In 2011 UNESCO declared that the key aspects of working interculturally are:
Of all the places in the world where we should be seeking to model intercultural approaches into our being, Australia is that place!
As I walk my path through work and life there are contant lessons about these values and there application in working with diverse communities. My colleague Melissa Greenwood talks about 'shifting our lens' to see through the eyes of another. I'm so excited to be working with Melissa to develop approaches that will help individuals to understand their own lens, create space for others and see the potential in moving forwards together. We look forward to offering our workshops in "Building Intercultural Capacity" later this year.
So here is something to thing about in the meantime "What are my cultural values, beliefs. attitudes and connections?" and "What are my cultural blindspots?"
As collaborations turns 21 I am reminded of the hard bargaining that used to occur to enable any kind of budget for community processes as part of a planning or design project. The fallback model was a community meeting, 'Town Hall style' for interest groups and councillors to outdo each other in emotive debate, whilst the silent majority walked away disenfranchised and unheard. In those days my interest was communities, planners and designers working alongside each other as collaborators, where possible, to share knowledge and respond to local conditions.
Now every major project needs a 'coms' strategy and an 'stakeholder engagement' strategy which read like a Christmas shopping list:
1 project website
2 stakeholder forums
3 social media platforms
4 community open house sessions
5 vox pop interview booths
6 targetted focus groups
7 temporary art installations
8 key informant interviews
9 language translations
10 street survey locations
11 graphic renderings
12 community representatives
The range of techniques and approachs can read like the Tantric Book of Community Engagement. Often the Christmas list is heavily weighted towards the obligatory trend of the consultation season – social media, direct democracy. At the same time community sentiment seems to swing between feeling 'over consulted' to ''we've been asked all of this before and nothing happened' back to 'what's the point they have already made up their minds' and across to 'I didn't even know there was a 'have your say' website until it was all over." The energy and inventiveness of coms staff and community engagement practioners is commendable, but the question still needs to be asked has all the colour and movement led to an improved decision or outcome? How well informed are communities about their ability to influence a decision and the consequences of their choices? Does community enegagement become window dressing for lack of leadership and vision? Does the eagerness to communicate a positive message drown out diversity in debate? How does fear of conflict and change serve our responsibility to future generations?
The most powerful process that I have been part of have some simple things in common:
These are not sexy ideas, they are prickly and difficult to grapple with, but I fear that if community engagement continues to believe it's own press that we are best serving communities by giving them a take-away menu of techniques to choose from, then we will continue to confront community cyncism. Our most important tool is authentic dialogue and our key currency is trust. Both need to be nurtured with care and skill because if trust and dialogue breakdown a participatory process exists in name only.
Ahh! The steam and ferment that is Singapore. Global melting pot, food mecca and playground for Asia.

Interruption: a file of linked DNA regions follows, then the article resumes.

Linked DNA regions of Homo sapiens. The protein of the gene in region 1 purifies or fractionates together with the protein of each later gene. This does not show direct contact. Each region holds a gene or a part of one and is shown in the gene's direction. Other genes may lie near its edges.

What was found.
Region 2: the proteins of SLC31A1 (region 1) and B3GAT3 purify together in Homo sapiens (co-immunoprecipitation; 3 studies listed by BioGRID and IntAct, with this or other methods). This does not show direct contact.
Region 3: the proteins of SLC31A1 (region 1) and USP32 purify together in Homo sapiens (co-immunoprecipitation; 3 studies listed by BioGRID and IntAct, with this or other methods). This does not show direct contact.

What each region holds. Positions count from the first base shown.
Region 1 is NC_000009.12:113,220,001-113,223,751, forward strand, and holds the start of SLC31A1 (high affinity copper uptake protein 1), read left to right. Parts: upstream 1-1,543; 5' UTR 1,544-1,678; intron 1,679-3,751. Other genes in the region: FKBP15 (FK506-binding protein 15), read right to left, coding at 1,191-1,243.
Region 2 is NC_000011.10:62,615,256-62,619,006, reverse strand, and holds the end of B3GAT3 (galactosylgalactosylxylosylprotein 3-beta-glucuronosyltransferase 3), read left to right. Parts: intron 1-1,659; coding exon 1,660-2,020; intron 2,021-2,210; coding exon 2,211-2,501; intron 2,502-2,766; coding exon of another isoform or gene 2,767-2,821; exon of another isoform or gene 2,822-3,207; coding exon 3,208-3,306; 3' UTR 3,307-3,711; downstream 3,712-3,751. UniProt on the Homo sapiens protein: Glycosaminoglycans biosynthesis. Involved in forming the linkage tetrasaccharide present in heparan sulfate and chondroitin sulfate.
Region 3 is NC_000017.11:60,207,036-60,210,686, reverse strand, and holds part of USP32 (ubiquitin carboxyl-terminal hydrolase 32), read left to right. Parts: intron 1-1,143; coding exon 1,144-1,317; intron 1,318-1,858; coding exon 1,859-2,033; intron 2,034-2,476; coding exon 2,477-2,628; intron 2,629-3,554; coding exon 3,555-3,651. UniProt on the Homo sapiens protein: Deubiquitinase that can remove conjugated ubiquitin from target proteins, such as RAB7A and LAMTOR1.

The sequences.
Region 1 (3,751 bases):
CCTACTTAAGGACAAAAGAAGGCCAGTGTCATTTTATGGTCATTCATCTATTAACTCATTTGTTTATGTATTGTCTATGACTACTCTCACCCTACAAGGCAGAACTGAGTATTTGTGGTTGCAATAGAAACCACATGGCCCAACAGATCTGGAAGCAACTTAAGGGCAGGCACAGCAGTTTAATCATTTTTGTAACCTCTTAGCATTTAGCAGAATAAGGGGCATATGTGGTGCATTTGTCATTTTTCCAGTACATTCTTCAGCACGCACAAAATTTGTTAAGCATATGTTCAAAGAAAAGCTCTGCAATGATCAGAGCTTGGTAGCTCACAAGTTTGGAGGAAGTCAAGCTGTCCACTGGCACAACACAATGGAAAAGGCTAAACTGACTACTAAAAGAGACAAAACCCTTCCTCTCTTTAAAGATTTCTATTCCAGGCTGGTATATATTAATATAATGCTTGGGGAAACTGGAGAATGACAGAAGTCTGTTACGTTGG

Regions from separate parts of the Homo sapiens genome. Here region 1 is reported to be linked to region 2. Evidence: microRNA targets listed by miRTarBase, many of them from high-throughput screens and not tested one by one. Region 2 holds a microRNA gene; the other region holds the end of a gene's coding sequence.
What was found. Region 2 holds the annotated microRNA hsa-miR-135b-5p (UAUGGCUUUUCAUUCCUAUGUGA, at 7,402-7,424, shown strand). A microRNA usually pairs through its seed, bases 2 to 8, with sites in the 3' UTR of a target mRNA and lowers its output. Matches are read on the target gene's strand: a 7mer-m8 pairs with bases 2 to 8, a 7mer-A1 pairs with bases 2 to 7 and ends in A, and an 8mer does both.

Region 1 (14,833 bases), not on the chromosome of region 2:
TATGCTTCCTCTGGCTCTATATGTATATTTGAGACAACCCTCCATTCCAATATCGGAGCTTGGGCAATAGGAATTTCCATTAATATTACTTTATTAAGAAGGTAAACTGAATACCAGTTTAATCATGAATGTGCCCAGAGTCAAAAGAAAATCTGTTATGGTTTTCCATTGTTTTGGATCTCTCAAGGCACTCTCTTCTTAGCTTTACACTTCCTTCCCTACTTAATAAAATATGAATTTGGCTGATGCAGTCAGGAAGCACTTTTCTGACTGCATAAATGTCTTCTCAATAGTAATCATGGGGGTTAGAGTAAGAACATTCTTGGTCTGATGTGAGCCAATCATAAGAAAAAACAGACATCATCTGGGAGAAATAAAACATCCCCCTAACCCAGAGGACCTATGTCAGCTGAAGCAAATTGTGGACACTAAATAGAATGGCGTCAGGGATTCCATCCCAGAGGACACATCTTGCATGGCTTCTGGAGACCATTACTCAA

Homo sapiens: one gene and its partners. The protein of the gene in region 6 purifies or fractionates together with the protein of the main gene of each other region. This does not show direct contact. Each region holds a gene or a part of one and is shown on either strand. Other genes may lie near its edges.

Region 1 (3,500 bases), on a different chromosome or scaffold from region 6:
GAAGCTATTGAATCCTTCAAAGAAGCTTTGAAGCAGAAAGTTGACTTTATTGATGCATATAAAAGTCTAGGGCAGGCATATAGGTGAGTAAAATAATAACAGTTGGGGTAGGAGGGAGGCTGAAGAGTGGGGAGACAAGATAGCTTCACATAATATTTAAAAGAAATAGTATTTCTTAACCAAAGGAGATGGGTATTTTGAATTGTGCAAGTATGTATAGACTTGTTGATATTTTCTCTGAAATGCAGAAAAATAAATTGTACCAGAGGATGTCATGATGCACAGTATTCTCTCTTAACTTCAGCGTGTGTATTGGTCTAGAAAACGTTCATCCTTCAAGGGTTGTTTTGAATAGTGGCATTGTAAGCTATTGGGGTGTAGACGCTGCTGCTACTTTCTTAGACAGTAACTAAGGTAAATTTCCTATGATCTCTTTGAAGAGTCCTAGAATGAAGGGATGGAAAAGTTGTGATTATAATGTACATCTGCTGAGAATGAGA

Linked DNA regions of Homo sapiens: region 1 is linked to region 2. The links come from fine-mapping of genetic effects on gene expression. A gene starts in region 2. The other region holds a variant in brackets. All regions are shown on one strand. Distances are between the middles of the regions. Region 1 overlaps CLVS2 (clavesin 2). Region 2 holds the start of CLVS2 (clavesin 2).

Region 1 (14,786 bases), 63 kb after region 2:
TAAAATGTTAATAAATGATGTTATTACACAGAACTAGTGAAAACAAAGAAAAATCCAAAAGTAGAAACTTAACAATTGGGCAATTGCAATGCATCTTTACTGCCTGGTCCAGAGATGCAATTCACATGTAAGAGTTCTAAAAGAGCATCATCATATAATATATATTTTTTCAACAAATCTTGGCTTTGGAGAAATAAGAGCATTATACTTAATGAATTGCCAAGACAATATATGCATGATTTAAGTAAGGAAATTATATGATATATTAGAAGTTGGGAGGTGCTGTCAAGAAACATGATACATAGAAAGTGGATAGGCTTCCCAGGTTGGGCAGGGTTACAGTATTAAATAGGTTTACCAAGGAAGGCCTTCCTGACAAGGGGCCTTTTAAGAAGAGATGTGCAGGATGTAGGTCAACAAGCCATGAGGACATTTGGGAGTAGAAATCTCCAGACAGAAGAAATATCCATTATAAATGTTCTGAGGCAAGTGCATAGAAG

I have just returned from facilitating professional development workshops with my peers from across Asia and Oceania – what a wonderful experience. to explore and test ideas with others who work in different contexts and bring diverse cultural perspectives to their understanding of how groups work. The workshops provided the opportunity to explore and reflect on the aspects of our selves that we draw on when we work with groups. This kind of reflection requires courage and discipline to dive beneath the surface where the water can get murky and often we can't even see in front of our face. But the rewards are there if you can sit with the discomfort of not always knowing the answers immediately and grappling with both the familiar and the less-familiar aspects of yourself. For many participants by the end of the session there was a sense of satisfaction that they had 'come home' to them selves. For some this was identifying and accepting their unique style and approach, for others the opportunity to take the next step in developing confidence in their facilitation and for some greater clarity about their own values and strengths as a facilitator.
My own learnings relate to the importance of on-going self-reflection to continue to check and re-calibrate our work against our values. I really saw the value of this in a group of people who were willing to ask challenging questions of themselves and each other and use their own knowledge and experience to strengthen their capacity. What is your own process for self-reflection? What peer networks support you in your professional growth?
Tao Ching #33
Knowing others is intelligence;
Knowing yourself is true wisdom.
Mastering others is strength;
Mastering your self is true power.
I really enjoy the opportunities provided by international conferences such as the International Association of Facilitators Asia conference to share with and learn from others around the world. This year I'm looking forward to hosting a full day workshop in Singapore titled "The Authentic Facilitator". Together we will explore our unique strengths and vulnerabilities to move beyond skillful techniques, towards a mastery of our 'presence'. When we are stripped bare of techniques and tools, what is it that we access to create and hold a safe and productive space for groups to do the work that they need to do together? It is a great opportunity for reflection and close examination of the role that empathy and intuation play in our work. What better place to tap into these riches than the cultural melting pot that is Singapore!